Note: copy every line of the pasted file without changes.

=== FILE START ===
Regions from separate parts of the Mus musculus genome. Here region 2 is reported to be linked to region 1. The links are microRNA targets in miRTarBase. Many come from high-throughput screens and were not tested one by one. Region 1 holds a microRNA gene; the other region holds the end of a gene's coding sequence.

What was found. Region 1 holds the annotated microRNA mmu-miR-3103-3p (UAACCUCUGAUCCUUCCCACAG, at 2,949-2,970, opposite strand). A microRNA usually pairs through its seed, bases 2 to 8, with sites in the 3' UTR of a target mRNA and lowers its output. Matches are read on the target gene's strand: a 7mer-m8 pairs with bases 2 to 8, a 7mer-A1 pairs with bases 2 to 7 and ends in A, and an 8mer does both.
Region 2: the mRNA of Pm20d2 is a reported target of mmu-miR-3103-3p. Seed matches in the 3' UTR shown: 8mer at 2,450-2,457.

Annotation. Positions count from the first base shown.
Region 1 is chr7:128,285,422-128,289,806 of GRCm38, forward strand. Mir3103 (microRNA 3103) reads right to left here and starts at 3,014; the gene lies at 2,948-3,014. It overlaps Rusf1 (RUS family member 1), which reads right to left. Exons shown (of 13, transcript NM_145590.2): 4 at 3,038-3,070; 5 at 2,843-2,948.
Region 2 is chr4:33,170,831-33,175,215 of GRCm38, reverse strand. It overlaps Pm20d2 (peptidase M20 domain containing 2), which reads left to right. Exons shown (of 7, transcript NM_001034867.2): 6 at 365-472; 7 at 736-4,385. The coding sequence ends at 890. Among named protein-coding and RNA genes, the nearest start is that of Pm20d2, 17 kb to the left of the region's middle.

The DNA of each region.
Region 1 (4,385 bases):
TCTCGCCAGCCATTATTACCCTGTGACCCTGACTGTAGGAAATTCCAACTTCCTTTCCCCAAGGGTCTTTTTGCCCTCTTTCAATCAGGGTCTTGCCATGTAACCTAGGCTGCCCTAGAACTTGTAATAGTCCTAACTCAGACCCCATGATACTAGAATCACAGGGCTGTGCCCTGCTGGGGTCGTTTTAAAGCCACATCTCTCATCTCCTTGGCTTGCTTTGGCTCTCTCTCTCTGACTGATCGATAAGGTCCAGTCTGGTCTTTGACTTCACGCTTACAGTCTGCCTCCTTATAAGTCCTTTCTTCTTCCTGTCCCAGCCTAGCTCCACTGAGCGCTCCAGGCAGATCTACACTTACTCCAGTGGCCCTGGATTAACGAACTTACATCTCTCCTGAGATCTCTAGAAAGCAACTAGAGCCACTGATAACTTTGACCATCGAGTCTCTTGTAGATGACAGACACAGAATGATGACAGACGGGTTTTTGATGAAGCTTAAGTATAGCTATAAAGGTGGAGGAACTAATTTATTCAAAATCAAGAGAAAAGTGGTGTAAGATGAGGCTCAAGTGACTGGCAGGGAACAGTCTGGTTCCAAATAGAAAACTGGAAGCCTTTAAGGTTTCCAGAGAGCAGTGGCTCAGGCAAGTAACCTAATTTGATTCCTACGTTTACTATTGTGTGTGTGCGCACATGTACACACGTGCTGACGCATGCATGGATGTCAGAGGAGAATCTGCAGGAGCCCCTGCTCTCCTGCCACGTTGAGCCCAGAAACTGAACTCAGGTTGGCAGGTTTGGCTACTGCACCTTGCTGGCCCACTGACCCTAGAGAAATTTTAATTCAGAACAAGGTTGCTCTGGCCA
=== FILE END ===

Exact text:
Regions from separate parts of the Mus musculus genome. Here region 2 is reported to be linked to region 1. The links are microRNA targets in miRTarBase. Many come from high-throughput screens and were not tested one by one. Region 1 holds a microRNA gene; the other region holds the end of a gene's coding sequence.

What was found. Region 1 holds the annotated microRNA mmu-miR-3103-3p (UAACCUCUGAUCCUUCCCACAG, at 2,949-2,970, opposite strand). A microRNA usually pairs through its seed, bases 2 to 8, with sites in the 3' UTR of a target mRNA and lowers its output. Matches are read on the target gene's strand: a 7mer-m8 pairs with bases 2 to 8, a 7mer-A1 pairs with bases 2 to 7 and ends in A, and an 8mer does both.
Region 2: the mRNA of Pm20d2 is a reported target of mmu-miR-3103-3p. Seed matches in the 3' UTR shown: 8mer at 2,450-2,457.

Annotation. Positions count from the first base shown.
Region 1 is chr7:128,285,422-128,289,806 of GRCm38, forward strand. Mir3103 (microRNA 3103) reads right to left here and starts at 3,014; the gene lies at 2,948-3,014. It overlaps Rusf1 (RUS family member 1), which reads right to left. Exons shown (of 13, transcript NM_145590.2): 4 at 3,038-3,070; 5 at 2,843-2,948.
Region 2 is chr4:33,170,831-33,175,215 of GRCm38, reverse strand. It overlaps Pm20d2 (peptidase M20 domain containing 2), which reads left to right. Exons shown (of 7, transcript NM_001034867.2): 6 at 365-472; 7 at 736-4,385. The coding sequence ends at 890. Among named protein-coding and RNA genes, the nearest start is that of Pm20d2, 17 kb to the left of the region's middle.

The DNA of each region.
Region 1 (4,385 bases):
TCTCGCCAGCCATTATTACCCTGTGACCCTGACTGTAGGAAATTCCAACTTCCTTTCCCCAAGGGTCTTTTTGCCCTCTTTCAATCAGGGTCTTGCCATGTAACCTAGGCTGCCCTAGAACTTGTAATAGTCCTAACTCAGACCCCATGATACTAGAATCACAGGGCTGTGCCCTGCTGGGGTCGTTTTAAAGCCACATCTCTCATCTCCTTGGCTTGCTTTGGCTCTCTCTCTCTGACTGATCGATAAGGTCCAGTCTGGTCTTTGACTTCACGCTTACAGTCTGCCTCCTTATAAGTCCTTTCTTCTTCCTGTCCCAGCCTAGCTCCACTGAGCGCTCCAGGCAGATCTACACTTACTCCAGTGGCCCTGGATTAACGAACTTACATCTCTCCTGAGATCTCTAGAAAGCAACTAGAGCCACTGATAACTTTGACCATCGAGTCTCTTGTAGATGACAGACACAGAATGATGACAGACGGGTTTTTGATGAAGCTTAAGTATAGCTATAAAGGTGGAGGAACTAATTTATTCAAAATCAAGAGAAAAGTGGTGTAAGATGAGGCTCAAGTGACTGGCAGGGAACAGTCTGGTTCCAAATAGAAAACTGGAAGCCTTTAAGGTTTCCAGAGAGCAGTGGCTCAGGCAAGTAACCTAATTTGATTCCTACGTTTACTATTGTGTGTGTGCGCACATGTACACACGTGCTGACGCATGCATGGATGTCAGAGGAGAATCTGCAGGAGCCCCTGCTCTCCTGCCACGTTGAGCCCAGAAACTGAACTCAGGTTGGCAGGTTTGGCTACTGCACCTTGCTGGCCCACTGACCCTAGAGAAATTTTAATTCAGAACAAGGTTGCTCTGGCCA